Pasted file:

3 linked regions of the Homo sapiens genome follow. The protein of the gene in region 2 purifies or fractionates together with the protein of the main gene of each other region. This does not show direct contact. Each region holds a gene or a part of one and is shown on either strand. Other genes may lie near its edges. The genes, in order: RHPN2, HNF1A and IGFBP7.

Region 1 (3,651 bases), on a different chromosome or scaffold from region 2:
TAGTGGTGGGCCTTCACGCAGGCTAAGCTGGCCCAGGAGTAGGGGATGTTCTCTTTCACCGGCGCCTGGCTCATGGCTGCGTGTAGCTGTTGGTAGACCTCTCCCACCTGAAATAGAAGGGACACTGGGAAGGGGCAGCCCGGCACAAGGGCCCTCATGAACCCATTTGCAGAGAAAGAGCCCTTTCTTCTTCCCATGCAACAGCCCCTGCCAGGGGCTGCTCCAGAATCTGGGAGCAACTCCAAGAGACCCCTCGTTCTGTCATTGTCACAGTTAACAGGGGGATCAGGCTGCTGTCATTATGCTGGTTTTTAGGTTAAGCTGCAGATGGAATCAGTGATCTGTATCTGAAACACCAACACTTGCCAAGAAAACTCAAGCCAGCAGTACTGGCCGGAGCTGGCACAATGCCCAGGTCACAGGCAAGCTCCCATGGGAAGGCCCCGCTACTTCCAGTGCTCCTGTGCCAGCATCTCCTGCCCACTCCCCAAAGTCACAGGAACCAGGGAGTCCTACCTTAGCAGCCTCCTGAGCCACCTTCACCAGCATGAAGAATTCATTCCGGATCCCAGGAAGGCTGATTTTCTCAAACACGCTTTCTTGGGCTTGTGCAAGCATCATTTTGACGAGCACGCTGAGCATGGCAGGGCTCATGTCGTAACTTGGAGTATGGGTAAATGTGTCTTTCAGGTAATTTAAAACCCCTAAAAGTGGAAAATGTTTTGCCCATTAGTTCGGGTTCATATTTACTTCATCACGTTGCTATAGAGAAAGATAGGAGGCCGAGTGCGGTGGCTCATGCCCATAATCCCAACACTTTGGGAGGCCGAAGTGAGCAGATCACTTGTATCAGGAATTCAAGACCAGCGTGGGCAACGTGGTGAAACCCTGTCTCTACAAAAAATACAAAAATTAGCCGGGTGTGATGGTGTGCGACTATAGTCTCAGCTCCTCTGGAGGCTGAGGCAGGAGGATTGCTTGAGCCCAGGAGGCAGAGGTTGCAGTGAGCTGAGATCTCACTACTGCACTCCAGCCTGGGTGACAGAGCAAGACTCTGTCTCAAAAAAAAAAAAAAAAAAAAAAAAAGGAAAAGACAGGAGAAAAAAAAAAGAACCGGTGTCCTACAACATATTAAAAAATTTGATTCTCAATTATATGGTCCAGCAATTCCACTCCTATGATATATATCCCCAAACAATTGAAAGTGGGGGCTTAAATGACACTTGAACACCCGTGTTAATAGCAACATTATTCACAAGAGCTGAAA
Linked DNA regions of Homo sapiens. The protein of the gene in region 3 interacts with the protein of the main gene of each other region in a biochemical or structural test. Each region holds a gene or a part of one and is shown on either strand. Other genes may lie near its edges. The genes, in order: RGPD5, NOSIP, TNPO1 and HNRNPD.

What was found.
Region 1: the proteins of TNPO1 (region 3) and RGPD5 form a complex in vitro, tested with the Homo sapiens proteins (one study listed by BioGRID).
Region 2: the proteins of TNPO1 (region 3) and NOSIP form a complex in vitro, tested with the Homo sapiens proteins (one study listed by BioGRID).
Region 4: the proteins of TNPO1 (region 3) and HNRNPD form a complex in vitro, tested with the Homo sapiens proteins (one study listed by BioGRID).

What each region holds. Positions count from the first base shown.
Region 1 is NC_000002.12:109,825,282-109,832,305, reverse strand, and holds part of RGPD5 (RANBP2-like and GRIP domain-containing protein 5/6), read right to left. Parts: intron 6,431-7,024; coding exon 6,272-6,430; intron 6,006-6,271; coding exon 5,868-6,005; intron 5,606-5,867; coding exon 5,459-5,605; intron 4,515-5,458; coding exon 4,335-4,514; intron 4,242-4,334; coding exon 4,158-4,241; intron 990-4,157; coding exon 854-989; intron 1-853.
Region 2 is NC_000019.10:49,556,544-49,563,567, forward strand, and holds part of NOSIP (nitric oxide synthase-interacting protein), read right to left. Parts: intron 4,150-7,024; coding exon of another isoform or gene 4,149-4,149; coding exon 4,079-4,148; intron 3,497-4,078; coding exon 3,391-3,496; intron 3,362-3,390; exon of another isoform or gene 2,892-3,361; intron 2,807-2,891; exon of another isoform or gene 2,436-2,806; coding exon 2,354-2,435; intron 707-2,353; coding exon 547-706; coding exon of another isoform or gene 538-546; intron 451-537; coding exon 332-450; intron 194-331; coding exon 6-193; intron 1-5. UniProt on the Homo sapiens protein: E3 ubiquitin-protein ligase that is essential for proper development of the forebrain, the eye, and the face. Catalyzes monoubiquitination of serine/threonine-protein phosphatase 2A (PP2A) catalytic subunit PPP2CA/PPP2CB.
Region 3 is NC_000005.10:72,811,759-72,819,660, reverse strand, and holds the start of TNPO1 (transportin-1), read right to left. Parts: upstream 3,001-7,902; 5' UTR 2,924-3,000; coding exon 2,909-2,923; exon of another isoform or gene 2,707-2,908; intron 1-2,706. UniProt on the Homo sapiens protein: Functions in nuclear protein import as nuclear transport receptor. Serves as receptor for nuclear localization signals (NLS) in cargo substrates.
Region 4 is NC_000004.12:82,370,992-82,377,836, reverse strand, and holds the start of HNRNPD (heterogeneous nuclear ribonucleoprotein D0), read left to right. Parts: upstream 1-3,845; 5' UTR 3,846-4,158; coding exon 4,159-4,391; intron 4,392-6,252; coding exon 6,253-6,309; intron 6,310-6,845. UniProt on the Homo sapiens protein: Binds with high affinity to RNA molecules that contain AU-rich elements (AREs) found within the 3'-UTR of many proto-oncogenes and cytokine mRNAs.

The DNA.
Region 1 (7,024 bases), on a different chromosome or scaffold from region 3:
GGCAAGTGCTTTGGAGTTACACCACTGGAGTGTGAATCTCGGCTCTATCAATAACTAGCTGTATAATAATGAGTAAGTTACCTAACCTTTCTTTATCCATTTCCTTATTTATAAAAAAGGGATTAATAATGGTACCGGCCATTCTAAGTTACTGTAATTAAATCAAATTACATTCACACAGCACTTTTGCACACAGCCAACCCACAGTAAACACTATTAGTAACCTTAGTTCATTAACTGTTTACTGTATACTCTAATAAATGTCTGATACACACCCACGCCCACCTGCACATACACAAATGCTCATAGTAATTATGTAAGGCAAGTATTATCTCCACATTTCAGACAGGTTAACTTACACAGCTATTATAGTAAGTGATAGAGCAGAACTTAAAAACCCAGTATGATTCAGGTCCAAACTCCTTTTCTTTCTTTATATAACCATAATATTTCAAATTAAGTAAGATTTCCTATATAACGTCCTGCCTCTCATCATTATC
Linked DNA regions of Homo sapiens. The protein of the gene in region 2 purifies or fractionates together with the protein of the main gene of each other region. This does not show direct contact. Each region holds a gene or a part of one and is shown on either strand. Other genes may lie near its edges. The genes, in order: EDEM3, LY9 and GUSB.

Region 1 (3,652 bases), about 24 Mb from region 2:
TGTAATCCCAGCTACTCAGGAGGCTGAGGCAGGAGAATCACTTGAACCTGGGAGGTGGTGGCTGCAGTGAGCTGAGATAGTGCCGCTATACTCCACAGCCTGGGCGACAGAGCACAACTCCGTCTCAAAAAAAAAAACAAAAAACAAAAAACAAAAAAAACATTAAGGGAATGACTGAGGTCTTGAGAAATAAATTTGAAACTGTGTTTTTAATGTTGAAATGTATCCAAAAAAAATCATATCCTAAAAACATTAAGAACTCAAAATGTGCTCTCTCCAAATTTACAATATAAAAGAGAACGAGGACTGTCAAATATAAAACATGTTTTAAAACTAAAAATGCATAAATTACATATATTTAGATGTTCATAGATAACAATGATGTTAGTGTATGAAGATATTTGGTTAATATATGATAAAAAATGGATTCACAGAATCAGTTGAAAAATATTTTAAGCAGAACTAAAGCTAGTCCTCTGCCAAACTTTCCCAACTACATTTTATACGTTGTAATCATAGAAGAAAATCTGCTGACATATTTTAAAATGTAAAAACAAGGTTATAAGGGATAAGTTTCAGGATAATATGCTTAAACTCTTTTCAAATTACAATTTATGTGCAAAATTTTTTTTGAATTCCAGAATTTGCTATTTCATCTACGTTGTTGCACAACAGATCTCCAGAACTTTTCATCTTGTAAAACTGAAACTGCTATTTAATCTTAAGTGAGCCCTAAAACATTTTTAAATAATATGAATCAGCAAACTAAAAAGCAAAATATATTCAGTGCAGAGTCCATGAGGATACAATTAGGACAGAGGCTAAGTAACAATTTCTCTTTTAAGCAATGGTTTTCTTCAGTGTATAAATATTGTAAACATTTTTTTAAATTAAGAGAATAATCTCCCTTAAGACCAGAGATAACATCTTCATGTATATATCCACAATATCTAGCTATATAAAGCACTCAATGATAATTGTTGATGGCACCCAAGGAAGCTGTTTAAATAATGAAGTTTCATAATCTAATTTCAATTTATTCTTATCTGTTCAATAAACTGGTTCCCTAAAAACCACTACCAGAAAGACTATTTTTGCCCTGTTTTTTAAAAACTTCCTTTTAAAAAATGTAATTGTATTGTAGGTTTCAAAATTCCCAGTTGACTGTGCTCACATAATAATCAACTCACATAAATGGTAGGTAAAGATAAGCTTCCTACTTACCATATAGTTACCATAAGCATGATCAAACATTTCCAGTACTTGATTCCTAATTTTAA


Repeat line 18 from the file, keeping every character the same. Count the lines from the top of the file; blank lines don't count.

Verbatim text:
Region 1 (3,652 bases), about 24 Mb from region 2: